Saturday, June 15, 2024

Pediatric Ascariasis

Background

Ascaris lumbricoides, which causes ascariasis, is the largest of the round worms (nematodes), with females measuring 30 cm x 0.5 cm. It is present in the GI tract (small intestine) of 1.2–1.5 billion individuals in tropical and subtropical areas, making it the most common nematode infection in the world. The number of cases in the United States is estimated to be 4 million, with transmission occurring in the Gulf States and southern New Mexico and southern Arizona. See the image below.

The roundworm Ascaris lumbricoides causes ascarias

The roundworm Ascaris lumbricoides causes ascariasis. Worms can reach 10-30 cm in length. Clinical disease results from effects of pulmonary larval migration, intestinal obstruction, or migration through the biliary tree.

The parasite is acquired through ingestion of embryonated eggs. Ascariasis is usually asymptomatic but can be complicated by several conditions, including appendicitis, bowel perforation, cholecystitis, intestinal obstruction (large numbers), malabsorption (eg, lactose, nitrogen, vitamin A), and pancreatitis. The mortality rate is 5% if complications occur. When the parasite migrates through the lung early in its parasitic cycle, it can also cause pneumonitis. The mainstays of chemotherapy include albendazole, mebendazole, and pyrantel pantoate (for alternatives, see Medication).

A lumbricoides is one of the soil-transmitted helminths (STH), a group that includes 16 worms. Many individuals are infected with 2-3 of the 3 major parasites (ie, A lumbricoides, Trichuris trichiura, and hookworm).

Table 1. Major Soil-Transmitted Helminths
(Open Table in a new window)

Parasite*

Disease

Prevalence

A lumbricoides

Common roundworm infection, ascariasis

800 million to 1.4 billion

T trichiura

Whipworm infection, trichuriasis

600 million to 1 billion

Necator americanus and

Ancylostoma duodenale

Hookworm infection

580 million to 1.2 billion

Strongyloides stercoralis

Threadworm infection, strongyloidiasis

30-300 million

Enterobius vermicularis

Pinworm infection

4-28% of children

Toxocara canis and

Toxocara cati

Visceral larva migrans and ocular larva migrans

2-80% of children

*All major parasites are found in tropical, subtropical, and temperate climates.

Table 2. Minor Soil-Transmitted Helminths
(Open Table in a new window)

Minor Parasite

Disease

Distribution

Ancylostoma braziliense

Cutaneous larva migrans

Costal regions worldwide

Uncinaria stenocephala

Cutaneous larva migrans

Costal regions worldwide

Ancyclostoma canium

Eosinophilic enteritis

Australia

Ancylostoma ceylanicum

Hookworm infection

Asia

Oesophagostomum bifurcum

Nodular worm infection

North America

Strongyloides fuelleborni

Swollen belly syndrome

West Africa

Ternidens diminutus

False hookworm infection

Southern Africa

By chronically infecting school-aged children, usually in developing countries, these parasites significantly contribute to cognitive deficits, growth stunting, mental retardation, and malnutrition. The 3 most important infections are ascariasis (A lumbricoides) , trichuriasis (T trichiura), and hookworm (N americanus and A duodenale); often, all 3 parasites can be found in a single individual. The combined disease burden of the STHs is estimated to be equivalent to malaria or tuberculosis.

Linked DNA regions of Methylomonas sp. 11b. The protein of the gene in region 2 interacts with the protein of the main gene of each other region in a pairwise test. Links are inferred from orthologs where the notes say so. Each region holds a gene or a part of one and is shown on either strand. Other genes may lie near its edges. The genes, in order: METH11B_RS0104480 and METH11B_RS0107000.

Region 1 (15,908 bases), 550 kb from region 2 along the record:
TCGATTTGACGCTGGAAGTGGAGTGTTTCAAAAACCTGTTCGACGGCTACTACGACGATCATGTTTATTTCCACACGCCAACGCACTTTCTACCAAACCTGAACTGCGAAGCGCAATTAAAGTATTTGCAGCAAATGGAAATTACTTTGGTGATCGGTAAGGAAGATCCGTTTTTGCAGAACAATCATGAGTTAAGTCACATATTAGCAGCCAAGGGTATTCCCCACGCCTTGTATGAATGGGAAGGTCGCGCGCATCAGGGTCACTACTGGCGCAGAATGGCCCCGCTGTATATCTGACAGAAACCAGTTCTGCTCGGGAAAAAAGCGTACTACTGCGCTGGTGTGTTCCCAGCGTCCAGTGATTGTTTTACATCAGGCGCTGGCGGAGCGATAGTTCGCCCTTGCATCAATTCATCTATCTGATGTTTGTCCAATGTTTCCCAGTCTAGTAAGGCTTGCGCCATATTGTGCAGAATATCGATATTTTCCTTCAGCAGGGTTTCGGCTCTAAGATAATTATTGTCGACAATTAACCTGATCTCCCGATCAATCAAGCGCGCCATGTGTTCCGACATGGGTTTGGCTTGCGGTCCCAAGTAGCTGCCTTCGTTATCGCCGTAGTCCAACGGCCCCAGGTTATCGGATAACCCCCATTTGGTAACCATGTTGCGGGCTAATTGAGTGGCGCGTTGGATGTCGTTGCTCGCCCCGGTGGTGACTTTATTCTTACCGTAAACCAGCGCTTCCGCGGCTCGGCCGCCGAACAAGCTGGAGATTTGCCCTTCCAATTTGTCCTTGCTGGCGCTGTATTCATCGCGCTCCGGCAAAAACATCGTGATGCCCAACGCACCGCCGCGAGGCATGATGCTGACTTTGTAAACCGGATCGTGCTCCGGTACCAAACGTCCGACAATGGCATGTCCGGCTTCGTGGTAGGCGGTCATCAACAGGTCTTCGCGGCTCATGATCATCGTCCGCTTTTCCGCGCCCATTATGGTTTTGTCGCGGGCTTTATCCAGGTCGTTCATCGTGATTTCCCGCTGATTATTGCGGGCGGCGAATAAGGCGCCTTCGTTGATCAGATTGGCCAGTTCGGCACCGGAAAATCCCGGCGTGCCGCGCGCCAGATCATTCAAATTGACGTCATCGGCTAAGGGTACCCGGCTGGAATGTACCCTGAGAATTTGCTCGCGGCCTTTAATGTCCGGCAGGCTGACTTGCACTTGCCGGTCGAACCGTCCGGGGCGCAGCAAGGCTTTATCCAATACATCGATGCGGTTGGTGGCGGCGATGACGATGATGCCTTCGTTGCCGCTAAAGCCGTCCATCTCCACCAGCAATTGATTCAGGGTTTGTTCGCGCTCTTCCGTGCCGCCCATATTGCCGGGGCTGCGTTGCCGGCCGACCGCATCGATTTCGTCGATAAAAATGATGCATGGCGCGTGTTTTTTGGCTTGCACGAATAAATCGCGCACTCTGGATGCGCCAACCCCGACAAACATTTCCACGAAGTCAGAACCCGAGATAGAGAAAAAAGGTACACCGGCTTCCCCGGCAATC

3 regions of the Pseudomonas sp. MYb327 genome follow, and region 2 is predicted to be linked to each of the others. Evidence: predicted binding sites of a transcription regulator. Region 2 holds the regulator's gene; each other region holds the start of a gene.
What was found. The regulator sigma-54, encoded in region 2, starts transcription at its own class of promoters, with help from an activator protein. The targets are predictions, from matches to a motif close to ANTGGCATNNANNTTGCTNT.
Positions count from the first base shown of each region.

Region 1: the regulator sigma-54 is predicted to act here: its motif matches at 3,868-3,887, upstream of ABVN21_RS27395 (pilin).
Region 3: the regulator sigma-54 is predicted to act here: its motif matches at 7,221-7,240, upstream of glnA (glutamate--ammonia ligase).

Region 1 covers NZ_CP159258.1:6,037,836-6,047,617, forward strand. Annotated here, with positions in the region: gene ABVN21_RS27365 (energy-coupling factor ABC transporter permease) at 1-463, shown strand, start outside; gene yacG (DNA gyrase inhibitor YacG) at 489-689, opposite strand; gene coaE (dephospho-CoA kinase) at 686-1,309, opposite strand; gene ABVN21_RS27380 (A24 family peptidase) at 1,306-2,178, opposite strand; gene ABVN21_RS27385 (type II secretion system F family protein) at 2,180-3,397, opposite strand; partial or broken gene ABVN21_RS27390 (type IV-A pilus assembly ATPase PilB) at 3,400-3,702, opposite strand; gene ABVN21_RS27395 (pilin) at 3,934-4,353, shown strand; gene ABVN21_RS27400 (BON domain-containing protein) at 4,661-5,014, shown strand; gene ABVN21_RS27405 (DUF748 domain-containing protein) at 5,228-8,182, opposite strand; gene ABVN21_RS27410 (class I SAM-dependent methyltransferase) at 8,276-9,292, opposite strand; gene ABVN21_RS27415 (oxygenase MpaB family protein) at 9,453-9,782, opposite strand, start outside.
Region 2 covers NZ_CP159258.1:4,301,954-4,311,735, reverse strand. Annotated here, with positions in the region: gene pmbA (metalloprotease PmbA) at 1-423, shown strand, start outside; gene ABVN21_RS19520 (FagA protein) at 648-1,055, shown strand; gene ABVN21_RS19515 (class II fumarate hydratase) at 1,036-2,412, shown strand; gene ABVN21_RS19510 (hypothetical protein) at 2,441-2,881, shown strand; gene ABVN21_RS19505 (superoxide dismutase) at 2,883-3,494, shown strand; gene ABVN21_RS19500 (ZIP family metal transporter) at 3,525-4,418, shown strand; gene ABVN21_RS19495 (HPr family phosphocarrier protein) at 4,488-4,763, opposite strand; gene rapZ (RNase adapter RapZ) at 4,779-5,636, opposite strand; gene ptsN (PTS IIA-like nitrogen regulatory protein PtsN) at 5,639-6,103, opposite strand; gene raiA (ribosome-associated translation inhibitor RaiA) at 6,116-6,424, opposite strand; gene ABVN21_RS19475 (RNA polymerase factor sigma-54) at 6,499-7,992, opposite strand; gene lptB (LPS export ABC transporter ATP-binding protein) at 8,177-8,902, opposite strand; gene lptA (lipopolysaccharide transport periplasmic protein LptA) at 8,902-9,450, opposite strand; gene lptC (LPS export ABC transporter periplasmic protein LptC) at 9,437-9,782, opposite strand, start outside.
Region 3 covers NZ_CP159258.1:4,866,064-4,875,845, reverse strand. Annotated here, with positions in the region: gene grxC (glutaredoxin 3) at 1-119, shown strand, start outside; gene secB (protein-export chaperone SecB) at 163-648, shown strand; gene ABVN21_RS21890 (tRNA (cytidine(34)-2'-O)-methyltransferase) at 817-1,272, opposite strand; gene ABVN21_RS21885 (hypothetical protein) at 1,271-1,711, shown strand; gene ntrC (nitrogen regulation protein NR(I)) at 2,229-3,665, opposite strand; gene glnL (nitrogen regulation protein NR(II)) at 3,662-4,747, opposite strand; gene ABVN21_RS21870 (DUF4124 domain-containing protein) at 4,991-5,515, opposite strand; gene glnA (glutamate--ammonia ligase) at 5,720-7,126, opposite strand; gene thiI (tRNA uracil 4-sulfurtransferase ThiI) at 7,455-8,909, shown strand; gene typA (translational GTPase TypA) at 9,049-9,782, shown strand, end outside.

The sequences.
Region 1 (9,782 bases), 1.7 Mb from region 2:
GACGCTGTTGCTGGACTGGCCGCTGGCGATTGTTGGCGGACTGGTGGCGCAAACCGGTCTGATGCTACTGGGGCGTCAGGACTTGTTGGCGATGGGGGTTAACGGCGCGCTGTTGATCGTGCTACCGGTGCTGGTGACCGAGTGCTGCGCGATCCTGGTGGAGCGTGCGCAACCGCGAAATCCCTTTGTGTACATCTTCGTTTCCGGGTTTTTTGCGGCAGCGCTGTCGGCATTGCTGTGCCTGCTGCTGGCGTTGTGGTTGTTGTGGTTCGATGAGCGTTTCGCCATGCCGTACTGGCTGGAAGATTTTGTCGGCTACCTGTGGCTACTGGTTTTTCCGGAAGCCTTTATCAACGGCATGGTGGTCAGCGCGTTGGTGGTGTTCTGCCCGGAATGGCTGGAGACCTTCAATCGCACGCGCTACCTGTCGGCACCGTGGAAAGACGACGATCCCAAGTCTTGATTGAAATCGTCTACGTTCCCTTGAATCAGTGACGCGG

Although A lumbricoides has been present in humans for many thousands of years, science only began to elucidate its biology in the 17th century, and effective chemotherapy was only developed in the late 20th century. The earliest recovered eggs are from the 30,000-year-old Upper-Paleolithic site of Arcy-sur-Cure in Yonne, France. Infertile eggs have been reported in coprolites dating to 2277 BCE from an archeological site at Los Gavilanes, Peru. Desiccated human feces from Big Bone Cave, Tennessee dating to approximately 2177 BCE contained A lumbricoides. In the Nubian aspect of the Nile River, eggs have been recovered inside a mummy dating to 2050-1750 BCE.

In 1683, Tyson discussed ” Lumbricus teres …observations on the Round Worm bred in human bodies….that common Round Worm which children u[s]ually are troubled with.” In 1758, Linnaeus proposed the name Ascaris lumbricoides. In 1856, Ransom reported that finding eggs in fecal samples was a reliable means of diagnosis. In 1862, Davaine concluded that ingested embryonated eggs produced ascariasis and that the infected host would produce eggs in feces that could pass the infection to another host. In the 1980s, several reviews noted the public health impact of STH infection and suggested control strategies using antihelminthic drugs, some of which were introduced in the 1960s (eg, pyrantel pantoate) and 1970s (eg, mebendazole).

The genus Ascaris is composed of 17 species. A lumbricoides has a high host specificity for humans and, rarely, for pigs. It has been reported in other hosts, including cats, chimpanzees, domestic dogs, gibbons, gorillas, guinea-pigs, lambs, macaques, monkeys, rabbits, rats, and squirrels; however, it has not been demonstrated to achieve sexual maturity or to produce fertile eggs in these hosts.

Ascaris suum has a high host specificity for domestic pigs and, rarely, humans. It has been reported in other hosts, including domestic cattle, gorillas, goats, lambs, monkeys, mice, rabbits, and rats. As with A lumbricoides, A suum has not been demonstrated to achieve sexual maturity or to produce fertile eggs in these hosts. The other 15 species of Ascaris are not reported in humans. Therefore, A lumbricoides does not have an animal reservoir.

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